Establish and maintain operational concepts and associated scenarios.


Operational concepts or concepts of operation are overall descriptions of the problems to be solved in operational terms and the ways in which the products to be acquired are intended to be used or operated, deployed, supported (including maintenance and sustainment), and disposed. The acquirer explicitly accounts for design constraints.


For example, the operational concept for a satellite based communications product is quite different from one based on landlines.

In contrast, a scenario is a description of a sequence of events that might occur in the use, transition, or sustainment of the product to be acquired and makes explicit some stakeholder functionality and quality attribute needs. Typically, scenarios are derived from business process descriptions and operational concepts.

Operational concepts and scenarios can assist in the elicitation of needs and the analysis and refinement of requirements. Operational concepts and scenarios can be further refined as solution decisions are made and more detailed requirements are developed. They are evolved to facilitate the validation of technical solutions delivered by the supplier.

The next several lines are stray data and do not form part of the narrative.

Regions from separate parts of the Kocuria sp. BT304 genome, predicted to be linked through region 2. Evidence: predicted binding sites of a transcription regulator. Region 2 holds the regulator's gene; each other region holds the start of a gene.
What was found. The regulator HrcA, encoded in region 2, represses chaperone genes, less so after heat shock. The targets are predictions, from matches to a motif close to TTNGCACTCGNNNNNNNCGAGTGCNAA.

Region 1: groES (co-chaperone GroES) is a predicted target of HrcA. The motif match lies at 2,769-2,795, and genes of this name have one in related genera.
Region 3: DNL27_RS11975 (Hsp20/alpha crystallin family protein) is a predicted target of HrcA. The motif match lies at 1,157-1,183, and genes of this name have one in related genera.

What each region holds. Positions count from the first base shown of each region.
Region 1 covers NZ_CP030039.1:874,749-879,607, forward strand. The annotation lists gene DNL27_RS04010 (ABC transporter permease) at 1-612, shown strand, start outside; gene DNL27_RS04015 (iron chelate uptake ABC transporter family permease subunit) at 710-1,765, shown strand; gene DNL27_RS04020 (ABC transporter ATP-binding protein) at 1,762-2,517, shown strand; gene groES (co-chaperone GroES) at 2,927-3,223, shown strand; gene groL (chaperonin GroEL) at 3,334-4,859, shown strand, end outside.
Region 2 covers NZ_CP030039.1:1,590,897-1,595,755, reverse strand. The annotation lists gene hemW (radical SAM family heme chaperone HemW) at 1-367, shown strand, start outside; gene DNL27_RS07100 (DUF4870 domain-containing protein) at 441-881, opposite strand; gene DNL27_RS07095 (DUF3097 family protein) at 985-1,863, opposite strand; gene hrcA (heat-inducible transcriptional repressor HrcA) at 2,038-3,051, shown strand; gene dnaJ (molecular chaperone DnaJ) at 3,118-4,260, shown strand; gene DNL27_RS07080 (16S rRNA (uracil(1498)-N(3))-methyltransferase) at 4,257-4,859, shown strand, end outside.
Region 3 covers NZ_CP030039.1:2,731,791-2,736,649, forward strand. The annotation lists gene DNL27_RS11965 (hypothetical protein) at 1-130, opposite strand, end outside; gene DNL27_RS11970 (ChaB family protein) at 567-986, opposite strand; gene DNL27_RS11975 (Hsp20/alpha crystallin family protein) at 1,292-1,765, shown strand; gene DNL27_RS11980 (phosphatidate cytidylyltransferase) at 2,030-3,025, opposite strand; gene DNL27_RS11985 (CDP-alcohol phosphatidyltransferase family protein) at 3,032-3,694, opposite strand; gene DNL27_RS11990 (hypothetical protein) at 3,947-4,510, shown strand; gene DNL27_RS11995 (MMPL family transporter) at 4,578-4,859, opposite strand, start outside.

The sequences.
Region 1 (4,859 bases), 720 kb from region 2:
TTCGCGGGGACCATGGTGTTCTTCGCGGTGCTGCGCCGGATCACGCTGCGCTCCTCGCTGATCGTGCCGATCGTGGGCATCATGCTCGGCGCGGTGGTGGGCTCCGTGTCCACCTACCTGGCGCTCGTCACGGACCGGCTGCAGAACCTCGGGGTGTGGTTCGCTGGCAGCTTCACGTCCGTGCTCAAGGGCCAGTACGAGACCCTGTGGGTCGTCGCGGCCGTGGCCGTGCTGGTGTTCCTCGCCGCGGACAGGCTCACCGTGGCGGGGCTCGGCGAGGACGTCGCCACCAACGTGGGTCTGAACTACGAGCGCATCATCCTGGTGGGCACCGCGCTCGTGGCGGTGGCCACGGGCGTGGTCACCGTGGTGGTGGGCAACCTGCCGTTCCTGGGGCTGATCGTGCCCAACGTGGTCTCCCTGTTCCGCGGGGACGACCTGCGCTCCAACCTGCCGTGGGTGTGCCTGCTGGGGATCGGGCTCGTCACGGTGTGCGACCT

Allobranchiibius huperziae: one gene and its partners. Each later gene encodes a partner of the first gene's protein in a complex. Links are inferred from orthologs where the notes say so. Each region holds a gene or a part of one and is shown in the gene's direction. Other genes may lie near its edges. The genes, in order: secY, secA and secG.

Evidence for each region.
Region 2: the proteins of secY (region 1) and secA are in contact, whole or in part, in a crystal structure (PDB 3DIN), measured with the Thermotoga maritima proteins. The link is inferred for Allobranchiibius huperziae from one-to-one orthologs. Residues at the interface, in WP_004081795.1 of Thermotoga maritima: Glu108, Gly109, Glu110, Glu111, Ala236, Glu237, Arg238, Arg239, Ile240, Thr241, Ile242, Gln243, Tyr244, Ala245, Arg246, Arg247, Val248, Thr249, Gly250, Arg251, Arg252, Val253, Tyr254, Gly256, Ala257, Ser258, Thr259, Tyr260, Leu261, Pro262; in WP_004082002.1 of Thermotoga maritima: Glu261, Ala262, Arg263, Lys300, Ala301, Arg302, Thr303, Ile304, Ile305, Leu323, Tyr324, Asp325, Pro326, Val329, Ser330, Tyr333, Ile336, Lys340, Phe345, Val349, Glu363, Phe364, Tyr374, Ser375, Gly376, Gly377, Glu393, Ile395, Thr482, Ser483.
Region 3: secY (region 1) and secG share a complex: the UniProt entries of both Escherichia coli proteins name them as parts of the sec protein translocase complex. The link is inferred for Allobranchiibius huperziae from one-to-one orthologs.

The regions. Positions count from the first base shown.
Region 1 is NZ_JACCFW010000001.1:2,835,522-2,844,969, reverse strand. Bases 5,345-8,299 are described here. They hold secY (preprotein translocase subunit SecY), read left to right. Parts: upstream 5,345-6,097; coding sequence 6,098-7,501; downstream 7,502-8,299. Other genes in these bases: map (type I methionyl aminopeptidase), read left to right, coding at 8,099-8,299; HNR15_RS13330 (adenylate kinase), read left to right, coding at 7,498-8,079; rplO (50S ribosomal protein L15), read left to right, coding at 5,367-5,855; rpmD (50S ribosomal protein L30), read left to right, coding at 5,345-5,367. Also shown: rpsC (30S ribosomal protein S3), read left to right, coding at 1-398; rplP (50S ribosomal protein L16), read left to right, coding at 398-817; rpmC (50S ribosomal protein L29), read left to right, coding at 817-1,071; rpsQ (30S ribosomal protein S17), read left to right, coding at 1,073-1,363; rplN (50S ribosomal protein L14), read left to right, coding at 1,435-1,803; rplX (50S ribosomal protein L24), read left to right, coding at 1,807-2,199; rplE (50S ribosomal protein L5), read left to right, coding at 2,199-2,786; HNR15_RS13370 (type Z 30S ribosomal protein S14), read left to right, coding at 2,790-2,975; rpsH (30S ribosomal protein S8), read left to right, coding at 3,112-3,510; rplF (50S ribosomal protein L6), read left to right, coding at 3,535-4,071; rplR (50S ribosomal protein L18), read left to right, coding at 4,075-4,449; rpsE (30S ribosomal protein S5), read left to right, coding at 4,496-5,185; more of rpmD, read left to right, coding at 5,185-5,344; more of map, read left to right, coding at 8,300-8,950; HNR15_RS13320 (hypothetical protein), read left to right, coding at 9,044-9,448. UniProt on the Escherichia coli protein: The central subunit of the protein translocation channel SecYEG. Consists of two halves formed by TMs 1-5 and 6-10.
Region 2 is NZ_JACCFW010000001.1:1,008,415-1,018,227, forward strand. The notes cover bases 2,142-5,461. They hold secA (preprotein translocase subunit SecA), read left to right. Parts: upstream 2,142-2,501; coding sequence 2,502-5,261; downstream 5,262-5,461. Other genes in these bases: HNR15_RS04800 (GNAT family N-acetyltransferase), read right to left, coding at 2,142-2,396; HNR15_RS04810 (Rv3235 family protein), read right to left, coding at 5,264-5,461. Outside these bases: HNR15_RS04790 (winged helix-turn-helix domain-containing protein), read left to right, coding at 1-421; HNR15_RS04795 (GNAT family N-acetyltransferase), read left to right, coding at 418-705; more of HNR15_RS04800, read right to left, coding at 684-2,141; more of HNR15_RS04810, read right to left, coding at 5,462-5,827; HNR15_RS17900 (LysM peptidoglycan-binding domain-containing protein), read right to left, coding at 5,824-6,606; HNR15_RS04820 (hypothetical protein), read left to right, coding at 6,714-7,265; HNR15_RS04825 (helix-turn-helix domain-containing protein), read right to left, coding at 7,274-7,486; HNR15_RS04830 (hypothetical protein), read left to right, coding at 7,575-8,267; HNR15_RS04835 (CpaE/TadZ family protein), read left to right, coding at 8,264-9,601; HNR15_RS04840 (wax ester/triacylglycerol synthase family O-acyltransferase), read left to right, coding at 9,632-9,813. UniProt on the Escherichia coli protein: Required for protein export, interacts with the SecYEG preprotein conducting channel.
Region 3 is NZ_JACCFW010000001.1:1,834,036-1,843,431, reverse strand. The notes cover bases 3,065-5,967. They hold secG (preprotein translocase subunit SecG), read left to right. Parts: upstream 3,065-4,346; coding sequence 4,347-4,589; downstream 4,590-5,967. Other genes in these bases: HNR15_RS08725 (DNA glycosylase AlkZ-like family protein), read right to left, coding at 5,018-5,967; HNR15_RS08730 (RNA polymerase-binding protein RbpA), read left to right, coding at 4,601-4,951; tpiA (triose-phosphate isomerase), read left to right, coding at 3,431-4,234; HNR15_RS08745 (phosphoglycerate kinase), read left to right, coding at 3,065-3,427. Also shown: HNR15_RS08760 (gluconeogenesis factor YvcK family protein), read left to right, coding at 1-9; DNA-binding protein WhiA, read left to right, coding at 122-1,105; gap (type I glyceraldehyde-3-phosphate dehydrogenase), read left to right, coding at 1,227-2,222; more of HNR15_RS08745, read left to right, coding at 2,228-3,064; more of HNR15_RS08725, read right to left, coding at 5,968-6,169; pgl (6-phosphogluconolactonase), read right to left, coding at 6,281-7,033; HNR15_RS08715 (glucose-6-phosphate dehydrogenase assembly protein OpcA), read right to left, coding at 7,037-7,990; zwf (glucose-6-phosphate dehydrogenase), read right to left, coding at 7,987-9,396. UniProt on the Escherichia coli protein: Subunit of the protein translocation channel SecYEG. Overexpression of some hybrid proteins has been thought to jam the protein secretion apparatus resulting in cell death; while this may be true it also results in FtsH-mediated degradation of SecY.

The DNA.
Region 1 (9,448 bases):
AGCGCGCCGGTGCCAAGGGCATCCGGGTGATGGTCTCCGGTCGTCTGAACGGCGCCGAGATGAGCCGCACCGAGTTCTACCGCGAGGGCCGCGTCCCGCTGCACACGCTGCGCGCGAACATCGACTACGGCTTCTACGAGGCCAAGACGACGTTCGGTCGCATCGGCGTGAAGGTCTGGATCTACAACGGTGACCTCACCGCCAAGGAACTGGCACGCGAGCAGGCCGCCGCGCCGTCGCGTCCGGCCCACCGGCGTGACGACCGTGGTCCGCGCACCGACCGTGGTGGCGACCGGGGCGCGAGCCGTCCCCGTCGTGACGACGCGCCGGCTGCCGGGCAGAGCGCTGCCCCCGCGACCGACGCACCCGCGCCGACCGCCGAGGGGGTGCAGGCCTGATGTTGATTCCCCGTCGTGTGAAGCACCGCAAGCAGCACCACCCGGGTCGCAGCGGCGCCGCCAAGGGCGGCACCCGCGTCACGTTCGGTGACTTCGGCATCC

Example Work Products

  1. Operational, maintenance, support, and disposal concepts
  2. Use cases, user stories
  3. New requirements


1. Develop operational concepts and scenarios that include operations, installation, maintenance, support, and disposal as appropriate.

Augment scenarios with quality attribute considerations for the functions (or other logical entities) described in the scenario.

2. Define the environment in which the product will operate, including boundaries and constraints.

3. Review operational concepts and scenarios to refine and discover requirements.

Operational concept and scenario development is an iterative process. Reviews should be held periodically to ensure that the operational concepts and scenarios agree with the requirements. The review can be in the form of a walkthrough.

4. Develop a detailed operational concept, as candidate solutions are identified and product and product component solutions are selected by the supplier, that defines the interaction of the product, the end user, and the environment, and that satisfies operational, maintenance, support, and disposal needs.